The Possible Benefits of Cinnamon

· September 23, 2015
In addition to being a potent anti-inflammatory that helps soothe muscle aches and spasms, cinnamon also has relaxing effects that can relieve feelings of anxiety or irritability.

Cinnamon is a spice that people use for dessert recipes or add to their coffee. However, many ancient cultures also considered it a miracle food. Cinnamon may help fight diseases. Nowadays, there are many new possible benefits of cinnamon being discovered every day. Discover them here!

Possible benefits of cinnamon that you definitely didn’t already know

With its distinctive aroma and flavor, cinnamon is one of the most-used spices in the world for food preparation. But cinnamon has many possible health benefits, too.

It was discovered recently that cinnamon may help lower blood sugar levels and help protect us from dyslipidemia. A few other possible properties of this spice include promoting good digestion, helping relieve intestinal discomfort, reducing flatulence, and reducing abdominal inflammation.

Cinnamon’s phenolic compounds (which are also present in grapes and red wine) give this spice its antioxidant properties. We can also highlight its flavonoids contents, which are also found in large quantities in blueberries.

Cinnamon sticks.

By consuming cinnamon oil, you may reduce the growth of fungal bacteria because it’s a powerful antibiotic.

Read more here: 8 Reasons to Eat Cinnamon in Your Diet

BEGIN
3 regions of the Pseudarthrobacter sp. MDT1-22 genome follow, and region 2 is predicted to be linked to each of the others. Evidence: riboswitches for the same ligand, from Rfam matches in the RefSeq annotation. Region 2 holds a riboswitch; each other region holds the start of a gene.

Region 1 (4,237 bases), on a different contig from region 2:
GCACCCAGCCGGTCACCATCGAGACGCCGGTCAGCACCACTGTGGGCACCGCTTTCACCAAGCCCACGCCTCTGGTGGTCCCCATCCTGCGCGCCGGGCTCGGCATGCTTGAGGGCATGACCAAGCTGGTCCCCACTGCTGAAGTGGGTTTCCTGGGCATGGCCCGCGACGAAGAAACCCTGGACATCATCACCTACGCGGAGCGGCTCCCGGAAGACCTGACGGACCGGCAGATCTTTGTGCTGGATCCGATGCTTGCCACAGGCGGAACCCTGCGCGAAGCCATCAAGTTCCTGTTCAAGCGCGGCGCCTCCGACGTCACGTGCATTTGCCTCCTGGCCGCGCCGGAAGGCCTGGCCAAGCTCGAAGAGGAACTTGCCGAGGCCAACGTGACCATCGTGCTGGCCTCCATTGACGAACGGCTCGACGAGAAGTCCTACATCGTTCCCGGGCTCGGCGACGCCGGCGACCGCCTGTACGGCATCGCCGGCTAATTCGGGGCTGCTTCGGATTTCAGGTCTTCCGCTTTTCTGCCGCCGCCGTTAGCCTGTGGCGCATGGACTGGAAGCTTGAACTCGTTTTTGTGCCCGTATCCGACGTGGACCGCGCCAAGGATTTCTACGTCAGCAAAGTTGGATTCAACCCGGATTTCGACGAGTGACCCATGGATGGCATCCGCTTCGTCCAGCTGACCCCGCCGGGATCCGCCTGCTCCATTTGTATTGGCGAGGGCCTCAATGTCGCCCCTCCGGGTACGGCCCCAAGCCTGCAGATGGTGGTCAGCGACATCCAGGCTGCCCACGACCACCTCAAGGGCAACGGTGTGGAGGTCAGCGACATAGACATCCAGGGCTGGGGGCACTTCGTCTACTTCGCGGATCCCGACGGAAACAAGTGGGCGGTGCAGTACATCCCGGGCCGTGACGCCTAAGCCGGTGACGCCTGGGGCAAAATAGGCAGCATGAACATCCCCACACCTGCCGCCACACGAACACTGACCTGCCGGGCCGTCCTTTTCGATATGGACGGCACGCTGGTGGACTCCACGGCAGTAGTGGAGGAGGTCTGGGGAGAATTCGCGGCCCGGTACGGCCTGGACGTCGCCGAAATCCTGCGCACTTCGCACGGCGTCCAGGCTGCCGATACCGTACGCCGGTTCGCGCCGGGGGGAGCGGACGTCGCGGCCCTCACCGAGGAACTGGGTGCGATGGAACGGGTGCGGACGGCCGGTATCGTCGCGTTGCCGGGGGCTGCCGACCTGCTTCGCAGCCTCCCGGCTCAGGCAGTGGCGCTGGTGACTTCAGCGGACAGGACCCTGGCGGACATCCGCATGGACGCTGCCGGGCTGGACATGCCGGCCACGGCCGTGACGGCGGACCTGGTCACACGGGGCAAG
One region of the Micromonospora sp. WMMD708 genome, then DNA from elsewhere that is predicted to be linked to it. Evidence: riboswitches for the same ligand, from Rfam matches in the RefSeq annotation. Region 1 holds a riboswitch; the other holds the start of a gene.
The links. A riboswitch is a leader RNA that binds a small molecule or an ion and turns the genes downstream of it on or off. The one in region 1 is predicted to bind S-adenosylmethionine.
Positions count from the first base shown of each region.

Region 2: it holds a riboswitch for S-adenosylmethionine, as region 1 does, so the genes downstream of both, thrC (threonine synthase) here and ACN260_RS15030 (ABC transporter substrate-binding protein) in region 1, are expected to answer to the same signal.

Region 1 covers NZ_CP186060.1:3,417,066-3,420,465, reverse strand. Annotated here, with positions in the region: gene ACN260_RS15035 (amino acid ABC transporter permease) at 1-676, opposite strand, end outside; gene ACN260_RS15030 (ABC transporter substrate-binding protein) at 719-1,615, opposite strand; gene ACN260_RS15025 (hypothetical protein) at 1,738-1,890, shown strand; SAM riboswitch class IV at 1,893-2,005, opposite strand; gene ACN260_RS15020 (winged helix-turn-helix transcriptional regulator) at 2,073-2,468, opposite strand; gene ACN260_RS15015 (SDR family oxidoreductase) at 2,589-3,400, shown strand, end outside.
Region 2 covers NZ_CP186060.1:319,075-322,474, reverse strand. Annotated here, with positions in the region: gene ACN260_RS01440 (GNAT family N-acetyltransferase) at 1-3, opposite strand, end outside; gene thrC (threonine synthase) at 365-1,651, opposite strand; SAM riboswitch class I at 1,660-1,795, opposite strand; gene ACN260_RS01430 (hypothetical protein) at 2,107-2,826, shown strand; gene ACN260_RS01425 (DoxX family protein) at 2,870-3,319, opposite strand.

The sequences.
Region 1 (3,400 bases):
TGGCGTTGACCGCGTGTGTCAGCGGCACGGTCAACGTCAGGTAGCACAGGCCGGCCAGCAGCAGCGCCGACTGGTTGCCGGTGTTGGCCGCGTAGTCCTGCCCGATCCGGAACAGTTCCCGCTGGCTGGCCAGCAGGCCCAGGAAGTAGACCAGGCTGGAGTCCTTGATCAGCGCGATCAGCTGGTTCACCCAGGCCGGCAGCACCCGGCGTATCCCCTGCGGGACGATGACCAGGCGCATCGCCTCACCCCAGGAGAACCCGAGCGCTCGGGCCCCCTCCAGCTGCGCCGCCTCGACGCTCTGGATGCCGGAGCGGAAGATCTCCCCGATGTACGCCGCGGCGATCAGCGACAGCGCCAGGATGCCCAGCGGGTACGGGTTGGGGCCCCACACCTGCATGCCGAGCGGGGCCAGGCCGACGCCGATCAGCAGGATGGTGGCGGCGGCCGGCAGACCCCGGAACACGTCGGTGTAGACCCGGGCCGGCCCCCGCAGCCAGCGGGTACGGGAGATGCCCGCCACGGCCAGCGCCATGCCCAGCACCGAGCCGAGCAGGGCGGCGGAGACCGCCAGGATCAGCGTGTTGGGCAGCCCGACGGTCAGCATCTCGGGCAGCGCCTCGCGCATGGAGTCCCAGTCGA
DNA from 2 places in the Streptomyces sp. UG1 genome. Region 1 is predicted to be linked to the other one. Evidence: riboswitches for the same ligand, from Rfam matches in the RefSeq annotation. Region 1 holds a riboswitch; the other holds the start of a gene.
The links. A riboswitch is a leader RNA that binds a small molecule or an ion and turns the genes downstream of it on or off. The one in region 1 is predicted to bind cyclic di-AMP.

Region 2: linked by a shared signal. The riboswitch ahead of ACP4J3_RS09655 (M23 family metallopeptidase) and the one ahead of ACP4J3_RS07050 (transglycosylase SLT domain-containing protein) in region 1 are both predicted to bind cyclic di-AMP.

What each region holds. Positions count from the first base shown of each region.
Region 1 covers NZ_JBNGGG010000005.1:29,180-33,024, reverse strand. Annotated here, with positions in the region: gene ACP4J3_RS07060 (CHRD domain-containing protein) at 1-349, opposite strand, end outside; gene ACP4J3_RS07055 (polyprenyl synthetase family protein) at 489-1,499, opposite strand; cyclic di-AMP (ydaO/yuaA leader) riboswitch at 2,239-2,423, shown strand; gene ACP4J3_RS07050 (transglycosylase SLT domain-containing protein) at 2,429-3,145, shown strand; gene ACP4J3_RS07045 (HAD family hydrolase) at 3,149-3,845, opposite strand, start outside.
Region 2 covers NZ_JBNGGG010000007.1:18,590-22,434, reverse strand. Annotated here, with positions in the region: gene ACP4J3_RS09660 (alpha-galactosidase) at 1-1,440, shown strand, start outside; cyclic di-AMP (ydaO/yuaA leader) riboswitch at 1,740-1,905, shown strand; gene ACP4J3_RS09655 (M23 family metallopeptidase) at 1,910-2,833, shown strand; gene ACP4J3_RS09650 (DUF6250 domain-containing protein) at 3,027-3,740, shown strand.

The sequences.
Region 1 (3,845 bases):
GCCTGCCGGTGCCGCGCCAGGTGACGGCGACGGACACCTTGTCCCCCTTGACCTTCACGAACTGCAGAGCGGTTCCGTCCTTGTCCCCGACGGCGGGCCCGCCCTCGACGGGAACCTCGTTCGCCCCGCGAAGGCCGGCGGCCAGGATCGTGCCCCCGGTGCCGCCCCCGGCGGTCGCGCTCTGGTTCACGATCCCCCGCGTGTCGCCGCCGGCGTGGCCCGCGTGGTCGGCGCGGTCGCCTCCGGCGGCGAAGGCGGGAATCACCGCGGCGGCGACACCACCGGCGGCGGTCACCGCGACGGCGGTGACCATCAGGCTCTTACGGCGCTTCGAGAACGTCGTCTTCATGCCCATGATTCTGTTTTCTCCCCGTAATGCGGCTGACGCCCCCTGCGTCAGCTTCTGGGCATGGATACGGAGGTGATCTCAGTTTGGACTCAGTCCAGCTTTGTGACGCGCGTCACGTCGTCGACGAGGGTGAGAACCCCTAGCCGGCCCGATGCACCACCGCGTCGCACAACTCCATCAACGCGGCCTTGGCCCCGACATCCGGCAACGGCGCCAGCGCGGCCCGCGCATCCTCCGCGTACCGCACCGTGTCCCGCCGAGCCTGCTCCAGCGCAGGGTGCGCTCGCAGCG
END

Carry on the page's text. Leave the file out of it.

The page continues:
Cinnamon also contains vitamins B1 and C, phosphorus, calcium, and potassium. These are all essential nutrients for our health. It has relaxing effects and may help relieve nervousness, stress, irritability, anxiety, and even depression.

Cinnamon’s anti-inflammatory properties are used to soothe muscle or joint pains from rheumatoid arthritis or stiffness from poor posture. Also, it’s been shown that it may help reduce coughs, colds, and congestion.

In addition, cinnamon may lower glucose levels and fight fat stored in the arteries, making it an excellent choice for people who suffer from diabetes or high cholesterol.

Cinnamon and honey.

Beyond the advantages listed above, cinnamon is quite good for the digestive system. It has antiemetic, or anti-vomiting, properties. It also may help stimulate the appetite (ideal for patients suffering from certain diseases) and it’s a potent anti-diarrheal.

Women can especially benefit from cinnamon because it may help reduce menstrual cramping and promote circulation.

But if you’re trying to get pregnant, don’t consume too much of this spice because it can have contraceptive effects. If you’re already pregnant, you should avoid cinnamon altogether.

One curious medicinal benefit that you definitely didn’t know is that cinnamon may soothe the pain from a burn to the tongue. Just suck on a cinnamon stick and you may feel relief!

Cinnamon honey.

How to take advantage of cinnamon

When you’re buying cinnamon you can choose from stick or powdered form. In either case, you need to handle it with care and store it in a sealed glass container. Keep it in a cool, dark, dry place.